Can cross-licensing end the smartphone patent wars?
Is the recent patent cross-licensing agreement between Apple and HTC a paradigm for a way out of the smartphone patent wars? This blog examines why this is unfortunately not the case.
Patent warfare, the industry wide litigation over patent rights, has occurred in one form or another for at least the last one hundred and fifty years. In the mid to late 1800’s there were episodes of mass litigation around sewing machines and farm machinery, both of which sparked calls for patent system reform similar to today. These early episodes of patent warfare were eventually solved by the parties coming together to cross-license (or in cases of more than two parties, ‘pool’) their patents. Cross licenses are the law’s equivalent of a cease-fire, since they effectively prohibit any further patent-related litigation. In the highly litigious climate of the smartphone marketplace, it is worth asking the question, can cross-licensing end the smartphone patent wars?
There are some glimmers of hope. Last Saturday (10 November), Apple and HTC brought an end to their on-going patent warfare by agreeing to cross-license all current and future patents for a period of ten years. The settlement is significant, as it shuts down Apple’s longest running lawsuit against an Android manufacturer. In fact, it is currently the only settlement between Apple and an Android manufacturer. Despite this small gain on the side of patent peace, there are serious reasons to doubt cross-licensing and patent pools to be panaceas to the smartphone patent wars. These reasons include, first, strategic considerations, which may encourage companies to keep on litigating, and, second, the presence of a novel class of patent holder for whom patent peace is not in its best interest.
Strategic reasons to keep litigating
Since cross-licenses are effectively settlements to a patent dispute, they are concluded in the shadow of litigation. This means that their terms often reflect the relative strengths of the parties’ positions as revealed in Court. If both companies fancy their chances in Court they will continue to litigate until one party is shown to clearly have the upper hand. But determining when to stop litigating is very much a balancing act: companies must weigh the continued legal costs, the risk of injunctions (for and against), and definitive findings about patent invalidity against the chances of receiving damages and an increased freedom to operate. If the stakes are high enough on both sides it is sometimes rational to go on litigating until no options are left. In the other Apple versus Android cases of Samsung and Motorola Mobility, this seems to be the case. Numerous offers of cross-licenses have already been proposed and rejected by the parties, as they continue to jostle for stronger positions in the Courts.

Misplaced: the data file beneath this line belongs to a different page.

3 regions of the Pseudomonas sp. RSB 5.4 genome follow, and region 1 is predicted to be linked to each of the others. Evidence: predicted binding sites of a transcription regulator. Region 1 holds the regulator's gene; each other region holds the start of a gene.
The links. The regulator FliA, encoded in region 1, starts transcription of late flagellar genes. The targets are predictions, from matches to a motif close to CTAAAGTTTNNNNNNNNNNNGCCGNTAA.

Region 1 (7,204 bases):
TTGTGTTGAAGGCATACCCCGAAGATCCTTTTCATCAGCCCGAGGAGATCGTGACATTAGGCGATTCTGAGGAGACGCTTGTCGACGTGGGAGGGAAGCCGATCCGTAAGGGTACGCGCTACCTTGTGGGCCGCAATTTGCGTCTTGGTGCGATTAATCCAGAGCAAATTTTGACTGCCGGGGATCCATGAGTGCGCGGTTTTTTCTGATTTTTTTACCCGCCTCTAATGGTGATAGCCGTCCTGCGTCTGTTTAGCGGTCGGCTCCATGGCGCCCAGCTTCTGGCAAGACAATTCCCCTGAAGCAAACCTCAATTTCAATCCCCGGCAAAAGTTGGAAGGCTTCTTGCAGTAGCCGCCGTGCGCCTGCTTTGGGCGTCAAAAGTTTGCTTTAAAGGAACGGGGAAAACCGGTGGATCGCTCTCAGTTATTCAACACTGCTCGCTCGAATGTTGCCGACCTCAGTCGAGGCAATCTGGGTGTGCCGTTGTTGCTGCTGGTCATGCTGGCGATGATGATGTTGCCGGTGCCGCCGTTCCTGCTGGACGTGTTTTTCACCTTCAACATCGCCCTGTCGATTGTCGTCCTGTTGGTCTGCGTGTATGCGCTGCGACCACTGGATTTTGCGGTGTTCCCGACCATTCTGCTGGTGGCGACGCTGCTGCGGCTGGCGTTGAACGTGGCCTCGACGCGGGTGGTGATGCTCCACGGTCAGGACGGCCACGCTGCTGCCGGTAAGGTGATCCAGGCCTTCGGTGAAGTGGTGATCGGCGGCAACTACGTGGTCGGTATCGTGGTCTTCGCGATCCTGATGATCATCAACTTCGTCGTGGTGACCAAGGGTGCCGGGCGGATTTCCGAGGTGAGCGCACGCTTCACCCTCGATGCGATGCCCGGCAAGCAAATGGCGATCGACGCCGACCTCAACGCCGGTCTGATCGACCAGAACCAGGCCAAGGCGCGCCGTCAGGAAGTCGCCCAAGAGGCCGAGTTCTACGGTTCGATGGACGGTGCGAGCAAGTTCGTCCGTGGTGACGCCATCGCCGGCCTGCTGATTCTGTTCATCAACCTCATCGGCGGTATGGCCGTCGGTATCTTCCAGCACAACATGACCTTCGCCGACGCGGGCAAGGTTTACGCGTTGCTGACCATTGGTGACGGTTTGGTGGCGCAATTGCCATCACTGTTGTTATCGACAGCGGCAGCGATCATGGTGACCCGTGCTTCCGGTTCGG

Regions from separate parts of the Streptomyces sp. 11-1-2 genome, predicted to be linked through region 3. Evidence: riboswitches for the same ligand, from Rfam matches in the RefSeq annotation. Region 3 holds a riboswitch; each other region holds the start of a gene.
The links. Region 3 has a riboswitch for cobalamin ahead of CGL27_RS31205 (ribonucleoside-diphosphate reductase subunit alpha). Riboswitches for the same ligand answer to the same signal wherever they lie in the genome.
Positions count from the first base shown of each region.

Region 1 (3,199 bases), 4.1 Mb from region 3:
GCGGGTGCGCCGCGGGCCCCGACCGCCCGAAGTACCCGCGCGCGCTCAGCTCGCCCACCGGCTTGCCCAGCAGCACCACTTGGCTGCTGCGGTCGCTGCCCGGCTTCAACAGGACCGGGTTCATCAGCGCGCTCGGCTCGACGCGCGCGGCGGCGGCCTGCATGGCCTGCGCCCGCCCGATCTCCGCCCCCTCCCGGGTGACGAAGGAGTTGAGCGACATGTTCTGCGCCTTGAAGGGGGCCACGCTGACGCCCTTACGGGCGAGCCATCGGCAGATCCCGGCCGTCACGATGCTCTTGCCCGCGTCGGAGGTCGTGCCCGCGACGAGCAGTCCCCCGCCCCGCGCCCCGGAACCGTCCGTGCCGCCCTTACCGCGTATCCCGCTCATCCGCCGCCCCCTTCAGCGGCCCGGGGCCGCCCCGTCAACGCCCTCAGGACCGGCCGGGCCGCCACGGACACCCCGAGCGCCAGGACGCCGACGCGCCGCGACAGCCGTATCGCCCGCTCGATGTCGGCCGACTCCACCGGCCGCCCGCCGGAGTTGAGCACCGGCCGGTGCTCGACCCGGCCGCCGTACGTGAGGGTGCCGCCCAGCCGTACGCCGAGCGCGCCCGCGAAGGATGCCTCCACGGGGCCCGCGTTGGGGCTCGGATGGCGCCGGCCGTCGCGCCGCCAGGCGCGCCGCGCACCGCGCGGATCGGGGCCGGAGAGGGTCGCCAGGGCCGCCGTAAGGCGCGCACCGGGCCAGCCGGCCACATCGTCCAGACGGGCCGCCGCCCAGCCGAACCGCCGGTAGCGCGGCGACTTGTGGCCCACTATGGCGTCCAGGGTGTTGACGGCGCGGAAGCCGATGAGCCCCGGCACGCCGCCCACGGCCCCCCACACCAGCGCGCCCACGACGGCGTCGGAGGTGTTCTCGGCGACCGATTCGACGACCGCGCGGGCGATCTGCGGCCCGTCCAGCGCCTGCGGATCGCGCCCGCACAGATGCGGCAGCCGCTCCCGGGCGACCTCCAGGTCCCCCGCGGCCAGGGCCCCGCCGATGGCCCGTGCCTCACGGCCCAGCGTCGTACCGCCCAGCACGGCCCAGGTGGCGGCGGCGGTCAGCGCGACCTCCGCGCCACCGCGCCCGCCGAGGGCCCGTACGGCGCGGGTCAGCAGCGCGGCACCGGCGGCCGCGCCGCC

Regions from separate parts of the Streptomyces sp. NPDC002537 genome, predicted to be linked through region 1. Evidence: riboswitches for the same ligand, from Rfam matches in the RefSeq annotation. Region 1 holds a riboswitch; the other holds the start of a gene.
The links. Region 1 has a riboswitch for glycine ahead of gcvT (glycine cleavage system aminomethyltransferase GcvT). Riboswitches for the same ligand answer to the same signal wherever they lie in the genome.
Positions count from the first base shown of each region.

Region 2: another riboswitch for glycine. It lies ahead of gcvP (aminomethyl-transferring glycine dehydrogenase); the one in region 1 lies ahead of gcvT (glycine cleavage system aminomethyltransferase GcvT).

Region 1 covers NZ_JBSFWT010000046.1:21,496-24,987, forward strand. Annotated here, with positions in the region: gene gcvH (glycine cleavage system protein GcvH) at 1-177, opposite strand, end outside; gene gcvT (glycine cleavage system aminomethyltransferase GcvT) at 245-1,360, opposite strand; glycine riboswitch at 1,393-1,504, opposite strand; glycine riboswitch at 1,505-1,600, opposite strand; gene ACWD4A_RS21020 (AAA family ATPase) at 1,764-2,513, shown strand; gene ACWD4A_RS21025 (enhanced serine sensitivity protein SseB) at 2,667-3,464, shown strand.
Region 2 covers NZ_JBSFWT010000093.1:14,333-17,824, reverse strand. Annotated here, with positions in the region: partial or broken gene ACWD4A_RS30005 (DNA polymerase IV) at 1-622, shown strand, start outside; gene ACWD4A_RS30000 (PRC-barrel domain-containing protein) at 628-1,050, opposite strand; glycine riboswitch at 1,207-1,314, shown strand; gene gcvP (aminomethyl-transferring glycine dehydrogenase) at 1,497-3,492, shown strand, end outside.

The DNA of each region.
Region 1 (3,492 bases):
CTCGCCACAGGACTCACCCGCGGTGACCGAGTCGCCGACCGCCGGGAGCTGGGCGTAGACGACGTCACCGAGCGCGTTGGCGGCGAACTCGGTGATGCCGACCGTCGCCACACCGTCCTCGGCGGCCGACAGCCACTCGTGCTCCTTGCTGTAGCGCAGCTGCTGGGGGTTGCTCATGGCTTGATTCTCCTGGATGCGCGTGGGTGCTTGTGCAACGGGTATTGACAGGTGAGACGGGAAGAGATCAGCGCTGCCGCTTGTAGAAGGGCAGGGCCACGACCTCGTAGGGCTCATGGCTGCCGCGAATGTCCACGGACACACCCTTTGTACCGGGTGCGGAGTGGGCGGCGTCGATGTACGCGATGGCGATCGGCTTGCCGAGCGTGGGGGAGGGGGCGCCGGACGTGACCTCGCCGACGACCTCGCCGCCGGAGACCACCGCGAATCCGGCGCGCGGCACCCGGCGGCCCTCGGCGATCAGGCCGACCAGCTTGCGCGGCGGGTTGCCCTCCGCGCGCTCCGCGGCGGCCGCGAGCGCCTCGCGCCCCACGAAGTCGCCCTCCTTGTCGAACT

The threat of Non-practising Entities
One significant complicating factor for the emergence of a general industry-wide patent peace in the smartphone sector is the presence of Non-practising entities (‘NPEs’), sometimes known as ‘patent trolls’- companies who own patents but do not practise them. Unlike practising companies, NPEs are able to assert patent infringement claims without entailing a counter-suit, so that a cross-licensing settlement is never an option. NPEs also have no real incentive to join patent pools because they invariably earn more by unilateral licensing. Instead, such companies are usually bought off by royalty fees. Practising companies have little choice since the alternative is to aim for patent invalidation of the asserted patents, but this is always costly and uncertain. Agreeing to pay up however can make the problem worse. The attraction of an easy buck encourages more NPE’s to enter the patent monetization business. Last year, 40% of all patent infringement suits in the US were brought by NPE’s, up 20% compared to 2007.
Conclusion and looking ahead
In conclusion, what once worked for sewing machines and farm machinery may not work today in bringing an end to the smartphone patent wars. The strategic environment is different, and the increased concentration of players such as NPEs has altered the prospects and incentives for cross-licensing and patent pools. In any case, even if the latter are off the table as fix-all panaceas to the patent wars, one should not underestimate the deviousness and ingenuity of the marketplace in coming up with new solutions.